NASA has released a new gravity map for Mars stitched together from telemetry data collected by a trio of spacecraft over the course of 16 years orbiting the Red Planet. The map has already led to the confirmation that Mars hosts a molten liquid outer core, and insights relating to the titanic transfer of atmospheric material to the polar regions of the Red Planet during their winter cycle.
The experiment relied on the transmission of Doppler and range tracking data sent from the agency's Mars Global Surveyor, Mars Odyssey, and Mars Reconnaissance Orbiter spacecraft. The telemetry was received by a series of radio antennas collectively known as the Deep Space Network.
As the spacecraft orbited Mars, the bumps and ravines that characterize the surface of the Red Planet worked to create tiny deviations in the trajectory of the spacecraft as they passed over the terrain.
By observing orbital deviations from the planet's center of mass, a team of scientists at NASA's Goddard Space Flight Center were able to stitch together a highly detailed Gravity map of Mars far exceeding the resolution of any that had come before.
In order for the orbital deviations caused by Mars' uneven gravity to be detected, interference from a host of other sources had to be filtered out. This included minute forces such as the pressure exerted on the spacecraft's solar panels by particles emanating from our Sun, and drag generated via the interaction between the shallow-orbiting probes and Mars' tenuous atmosphere. The process of removing the interference took two years of work, involving the use of sophisticated computer models.
Gravity map of mars from the perspective of the Red Planet's southern polar region – red and white regions indicate high gravity areas, while blue represents low gravity areas
A similar technique was recently employed by the team handling ESA's Rosetta spacecraft in order to map the interior of the comet 67P/Churyumov-Gerasimenko. However, the Martian gravity mapping endeavor represented somewhat larger of a challenge.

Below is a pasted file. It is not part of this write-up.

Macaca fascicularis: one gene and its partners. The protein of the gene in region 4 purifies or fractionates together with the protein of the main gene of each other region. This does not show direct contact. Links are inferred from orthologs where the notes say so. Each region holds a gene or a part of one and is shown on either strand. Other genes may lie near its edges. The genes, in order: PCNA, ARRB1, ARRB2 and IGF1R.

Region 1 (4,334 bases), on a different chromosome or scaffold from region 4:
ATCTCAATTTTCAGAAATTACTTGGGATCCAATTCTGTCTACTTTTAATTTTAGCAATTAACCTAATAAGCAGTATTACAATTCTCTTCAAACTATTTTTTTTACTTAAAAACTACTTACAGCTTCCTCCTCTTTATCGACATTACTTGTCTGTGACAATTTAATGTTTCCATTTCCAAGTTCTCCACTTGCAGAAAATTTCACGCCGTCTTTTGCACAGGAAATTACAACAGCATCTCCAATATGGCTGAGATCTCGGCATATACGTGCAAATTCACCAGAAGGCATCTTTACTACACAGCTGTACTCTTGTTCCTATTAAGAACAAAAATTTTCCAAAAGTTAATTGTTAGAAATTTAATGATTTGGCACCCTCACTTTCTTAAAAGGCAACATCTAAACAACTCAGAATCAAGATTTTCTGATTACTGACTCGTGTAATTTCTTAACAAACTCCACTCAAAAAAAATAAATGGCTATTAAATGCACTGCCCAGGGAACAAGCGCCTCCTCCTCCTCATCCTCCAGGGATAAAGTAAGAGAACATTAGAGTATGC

One of the major insights allowed by the gravity map is the confirmation that Mars hosts an outer core consisting of liquid molten rock. The idea that Mars hosts a molten liquid outer core is not a new one, however previous gravitational studies had lacked the ability to confirm the discovery.
The superior resolution of the new map, which is capable of detecting gravity anomalies only 100 km (62 miles) across, has allowed scientists to confirm the theory by analyzing tides present in the mantle and outer crust of the planet created by the gravitational force of our star, and Mars' two moons Phobos and Deimos.
The map is already proving useful in deciphering the geological properties of an unusual region of the Martian surface located between the northern Martian lowlands and the southern highlands that are known to exhibit a below-average gravity signature.
Previous studies led scientists to theorize that the gravity depressions owed their existence to a network of subsurface channels carved out by running water billions of years in the past.
Gravity map of the Tharsis region – red and white regions indicate high gravity areas, while blue represents low gravity areas
However, NASA's newly-released high-resolution gravity map detected a number of the channel-like features running along topographical slopes in the Martian terrain rather than down them. In other words, the features did not correlate with the natural downhill flow of water required to create such a channel, essentially debunking the theory.
Instead, scientists are working on the premise that the current low gravity region was created when the lithosphere of the planet flexed and buckled under the titanic weight of the emerging Tharsis volcanoes.
Not all of the insights provided by the map were limited to the planet's surface. NASA scientists were able to infer the quantity of carbon dioxide that freezes out of the atmosphere each winter by analyzing how Mars' gravitational signature has alters over the course of a full cycle of solar activity (11 years worth of observations).
It is estimated that as each hemisphere enters its winter cycle, an astonishing 3 – 4 trillion tons of carbon dioxide settles in the polar regions, accounting for around 12 – 16 percent of the Red Planet's tenuous atmosphere. Furthermore, a significant amount of this mass is transferred from pole to poll as the hemispheres alternate through their respective winter cycles
In terms of operational uses, the map will be instrumental in allowing for a more accurate insertion of future spacecraft into Mars orbit.